Drug resistance Updates // Drug Repurposing

Drug resistance Updates

FIGURE 1Summary by Tim Horn
Edited by Sheldon Brown, MD and Martin Markowitz, MD

Over the past 18 months, significant amounts of data presented at scientific conferences have shed additional light on the mechanisms and clinical significance of antiretroviral drug resistance. These include new reports from studies evaluating the incidence and lingering consequences of transmitted drug-resistant HIV, the significance of the K65R mutation in reverse transcriptase, the persistence of minor HIV variants harboring drug-resistance mutations, the selection of TAM pathways, as well as some heartening data indicating that lamivudine retains some activity against HIV carrying the M184V mutation. To discuss these and other emerging data, Dr. Daniel Kuritzkes graciously accepted PRN’s offer to speak at the May 2004 meeting, the proceedings from which are reviewed here.

Drug-resistance testing has come to be recognized as an important tool in tracking the growing and troublesome prevalence of transmitted drug-resistant HIV—a problem that appears to be here to stay. To provide PRN members with an update, Dr. Kuritzkes highlighted recent epidemiological data from around the world, looking at different patterns of resistance in both newly infected and chronically infected individuals.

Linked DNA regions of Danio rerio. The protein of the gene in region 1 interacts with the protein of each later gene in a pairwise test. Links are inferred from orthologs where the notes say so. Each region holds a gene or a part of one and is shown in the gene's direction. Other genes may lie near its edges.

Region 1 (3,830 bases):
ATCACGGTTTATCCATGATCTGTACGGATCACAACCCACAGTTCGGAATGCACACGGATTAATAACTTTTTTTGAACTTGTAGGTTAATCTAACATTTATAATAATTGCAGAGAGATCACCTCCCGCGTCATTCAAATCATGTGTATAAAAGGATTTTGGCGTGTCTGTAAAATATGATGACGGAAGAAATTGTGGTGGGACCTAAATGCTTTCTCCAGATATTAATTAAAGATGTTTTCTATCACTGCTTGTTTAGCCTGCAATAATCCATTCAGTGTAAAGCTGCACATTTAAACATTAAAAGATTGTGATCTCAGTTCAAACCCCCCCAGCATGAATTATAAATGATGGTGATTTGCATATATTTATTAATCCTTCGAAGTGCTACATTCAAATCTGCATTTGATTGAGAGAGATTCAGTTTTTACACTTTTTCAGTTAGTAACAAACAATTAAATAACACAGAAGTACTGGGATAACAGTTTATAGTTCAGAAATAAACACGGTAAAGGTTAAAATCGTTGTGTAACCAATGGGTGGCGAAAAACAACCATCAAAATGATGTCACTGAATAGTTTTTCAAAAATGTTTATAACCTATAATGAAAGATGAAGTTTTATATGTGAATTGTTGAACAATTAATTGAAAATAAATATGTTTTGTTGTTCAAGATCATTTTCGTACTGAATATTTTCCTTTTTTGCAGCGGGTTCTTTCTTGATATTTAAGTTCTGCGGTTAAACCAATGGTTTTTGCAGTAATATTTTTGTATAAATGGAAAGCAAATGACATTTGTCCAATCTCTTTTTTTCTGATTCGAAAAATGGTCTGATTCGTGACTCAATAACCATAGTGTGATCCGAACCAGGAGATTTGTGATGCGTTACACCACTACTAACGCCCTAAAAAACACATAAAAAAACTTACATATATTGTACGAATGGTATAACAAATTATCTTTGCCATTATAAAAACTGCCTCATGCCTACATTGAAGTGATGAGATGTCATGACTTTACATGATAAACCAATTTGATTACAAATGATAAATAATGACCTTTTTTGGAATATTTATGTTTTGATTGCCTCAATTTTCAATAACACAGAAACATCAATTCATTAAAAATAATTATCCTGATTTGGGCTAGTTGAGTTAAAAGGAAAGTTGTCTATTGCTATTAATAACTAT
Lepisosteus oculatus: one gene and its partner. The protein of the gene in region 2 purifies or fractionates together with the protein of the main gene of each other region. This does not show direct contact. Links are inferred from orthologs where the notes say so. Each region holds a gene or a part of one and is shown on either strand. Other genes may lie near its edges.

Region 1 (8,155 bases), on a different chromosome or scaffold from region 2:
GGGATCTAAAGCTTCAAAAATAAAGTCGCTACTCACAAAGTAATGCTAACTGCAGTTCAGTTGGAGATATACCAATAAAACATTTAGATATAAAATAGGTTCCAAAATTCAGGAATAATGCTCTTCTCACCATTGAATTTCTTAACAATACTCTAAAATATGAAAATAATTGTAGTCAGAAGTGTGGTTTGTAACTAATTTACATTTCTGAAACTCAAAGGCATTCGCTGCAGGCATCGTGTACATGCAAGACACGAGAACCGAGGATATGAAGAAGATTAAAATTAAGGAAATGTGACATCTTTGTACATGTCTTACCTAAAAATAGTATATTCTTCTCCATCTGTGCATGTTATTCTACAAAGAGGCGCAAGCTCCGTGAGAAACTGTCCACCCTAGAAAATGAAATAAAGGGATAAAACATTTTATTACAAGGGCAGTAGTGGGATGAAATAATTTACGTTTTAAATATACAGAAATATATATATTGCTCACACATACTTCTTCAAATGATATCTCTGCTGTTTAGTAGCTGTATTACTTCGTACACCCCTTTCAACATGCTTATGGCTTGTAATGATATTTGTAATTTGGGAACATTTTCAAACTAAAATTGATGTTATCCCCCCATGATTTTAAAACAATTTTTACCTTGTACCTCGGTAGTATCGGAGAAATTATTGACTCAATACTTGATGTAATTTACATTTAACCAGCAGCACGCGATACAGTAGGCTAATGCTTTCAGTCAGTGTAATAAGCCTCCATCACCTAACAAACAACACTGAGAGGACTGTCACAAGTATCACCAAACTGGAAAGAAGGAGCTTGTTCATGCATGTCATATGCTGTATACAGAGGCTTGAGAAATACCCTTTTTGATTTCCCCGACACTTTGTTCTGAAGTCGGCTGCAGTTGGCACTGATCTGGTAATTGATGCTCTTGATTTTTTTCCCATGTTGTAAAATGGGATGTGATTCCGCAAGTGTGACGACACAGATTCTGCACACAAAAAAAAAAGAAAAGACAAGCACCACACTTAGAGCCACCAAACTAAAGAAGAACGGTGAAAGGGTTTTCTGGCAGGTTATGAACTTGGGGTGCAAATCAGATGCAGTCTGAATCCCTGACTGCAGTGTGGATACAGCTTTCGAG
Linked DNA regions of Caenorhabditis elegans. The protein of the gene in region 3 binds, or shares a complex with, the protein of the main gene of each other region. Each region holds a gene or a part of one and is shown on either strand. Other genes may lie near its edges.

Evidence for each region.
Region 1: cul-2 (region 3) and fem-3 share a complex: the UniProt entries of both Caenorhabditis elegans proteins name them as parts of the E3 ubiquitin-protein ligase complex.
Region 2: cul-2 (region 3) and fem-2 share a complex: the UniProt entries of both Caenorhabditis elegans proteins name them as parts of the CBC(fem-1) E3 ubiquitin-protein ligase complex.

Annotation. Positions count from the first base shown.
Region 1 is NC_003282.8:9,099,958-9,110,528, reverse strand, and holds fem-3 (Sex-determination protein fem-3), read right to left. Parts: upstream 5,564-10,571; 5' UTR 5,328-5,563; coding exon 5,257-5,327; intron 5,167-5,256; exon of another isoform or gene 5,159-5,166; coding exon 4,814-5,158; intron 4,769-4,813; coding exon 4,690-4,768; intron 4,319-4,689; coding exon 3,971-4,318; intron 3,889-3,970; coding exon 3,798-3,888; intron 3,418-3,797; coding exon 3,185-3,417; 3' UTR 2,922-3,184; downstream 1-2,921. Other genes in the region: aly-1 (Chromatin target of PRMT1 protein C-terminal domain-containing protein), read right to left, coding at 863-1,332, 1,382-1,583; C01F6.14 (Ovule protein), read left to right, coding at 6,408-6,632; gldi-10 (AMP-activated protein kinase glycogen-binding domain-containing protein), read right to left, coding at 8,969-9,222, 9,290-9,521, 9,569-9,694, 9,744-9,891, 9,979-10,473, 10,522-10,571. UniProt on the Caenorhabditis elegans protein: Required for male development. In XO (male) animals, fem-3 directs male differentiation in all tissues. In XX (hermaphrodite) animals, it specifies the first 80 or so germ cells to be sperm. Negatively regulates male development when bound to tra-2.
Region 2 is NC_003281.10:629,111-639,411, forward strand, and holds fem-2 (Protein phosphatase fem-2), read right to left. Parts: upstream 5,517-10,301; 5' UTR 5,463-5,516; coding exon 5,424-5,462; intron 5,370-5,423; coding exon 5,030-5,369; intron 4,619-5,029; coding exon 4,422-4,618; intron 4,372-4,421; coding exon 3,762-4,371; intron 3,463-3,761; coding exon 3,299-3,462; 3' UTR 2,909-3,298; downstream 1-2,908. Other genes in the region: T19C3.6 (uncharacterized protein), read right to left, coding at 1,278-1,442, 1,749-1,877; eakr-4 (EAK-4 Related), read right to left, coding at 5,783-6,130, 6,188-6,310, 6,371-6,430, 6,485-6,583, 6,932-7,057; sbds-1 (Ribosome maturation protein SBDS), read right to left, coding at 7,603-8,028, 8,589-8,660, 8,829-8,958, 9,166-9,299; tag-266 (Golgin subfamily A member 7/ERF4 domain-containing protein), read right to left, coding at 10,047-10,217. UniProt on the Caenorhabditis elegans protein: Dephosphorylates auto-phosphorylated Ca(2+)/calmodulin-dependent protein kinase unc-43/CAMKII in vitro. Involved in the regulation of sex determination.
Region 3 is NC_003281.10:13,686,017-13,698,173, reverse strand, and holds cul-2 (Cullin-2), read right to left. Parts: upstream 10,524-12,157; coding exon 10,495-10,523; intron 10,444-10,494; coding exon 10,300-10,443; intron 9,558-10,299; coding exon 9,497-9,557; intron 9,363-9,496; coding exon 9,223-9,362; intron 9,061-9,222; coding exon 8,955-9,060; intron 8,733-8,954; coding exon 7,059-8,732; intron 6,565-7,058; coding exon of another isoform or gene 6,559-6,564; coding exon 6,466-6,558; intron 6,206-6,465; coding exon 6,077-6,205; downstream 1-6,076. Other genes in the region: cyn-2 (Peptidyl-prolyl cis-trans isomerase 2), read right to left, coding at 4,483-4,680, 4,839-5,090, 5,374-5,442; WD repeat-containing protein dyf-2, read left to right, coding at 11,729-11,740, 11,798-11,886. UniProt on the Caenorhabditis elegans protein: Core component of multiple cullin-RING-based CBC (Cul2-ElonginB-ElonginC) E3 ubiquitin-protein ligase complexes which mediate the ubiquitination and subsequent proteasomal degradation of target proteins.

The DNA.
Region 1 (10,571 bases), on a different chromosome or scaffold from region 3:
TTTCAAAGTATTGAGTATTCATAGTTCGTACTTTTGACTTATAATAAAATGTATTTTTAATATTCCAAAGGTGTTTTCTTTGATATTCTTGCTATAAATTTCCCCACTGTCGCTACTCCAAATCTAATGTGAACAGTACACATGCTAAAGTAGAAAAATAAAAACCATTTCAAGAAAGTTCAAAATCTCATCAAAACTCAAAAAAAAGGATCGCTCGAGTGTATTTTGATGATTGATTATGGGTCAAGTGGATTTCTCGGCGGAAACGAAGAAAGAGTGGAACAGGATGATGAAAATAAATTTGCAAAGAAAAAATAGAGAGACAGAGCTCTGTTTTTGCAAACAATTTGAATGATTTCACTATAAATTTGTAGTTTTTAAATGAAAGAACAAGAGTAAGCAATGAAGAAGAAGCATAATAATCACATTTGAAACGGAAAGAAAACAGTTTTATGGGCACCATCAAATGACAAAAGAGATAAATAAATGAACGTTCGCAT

FIGURE 1Some of the most intriguing epidemiological data come from the CATCH study, which involved 17 European countries, evaluating the incidence of genotypic resistance in more than 1, 600 newly infected HIV-positive individuals (Wensing, 2003). The overall prevalence of HIV strains resistant to at least one antiretroviral agent was 9.6%. “What was interesting about this study was that it was able to divide patients into two groups: those who had been infected for a year or less and those who had been infected for longer than a year, based on the physician’s assessment of infection time, ” Dr. Kuritzkes said. According to the data presented at the 2nd International AIDS Society Conference on HIV Pathogenesis and Treatment, held in July 2003 in Paris, the prevalence of drug-resistant HIV among patients infected for a year or less was 10.9%, compared to a prevalence rate of 7.5% among patients infected for more than a year.

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Sickle cell

by coelentrate

Sickle cell is not the best example I gave. The best examples are lactose tolerance in humans and evolution of drug resistance in microbes because these are physical changes that humans have observed with their own eyes.
sickle cell is also circumstantial evidence. we think that the sickle cell allele should have dissapeared but it dsidn't. we guess it's malaria resistance. And we guess the reason is selective pressure.

Hard to say.

by pleni

Since bacteria don't fossilize, it is hard to determine what transitions have occurred. Here is a little bit of info on it. The interesting thing about bacteria is that one generation is very short compared to human generations. That is why we can see evolution happening in "real time" in bacteria, but can't see it in humans or other animals.
"Antibacterial resistance is an example of evolution in action. Whenever an antibiotic is used, there is always the chance that some of the bacteria will survive. Compared to the bacteria that were killed off, the survivors have genes that make them more resistant to the drug

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Awards presented at Hoyle School  — spectator.southcoasttoday
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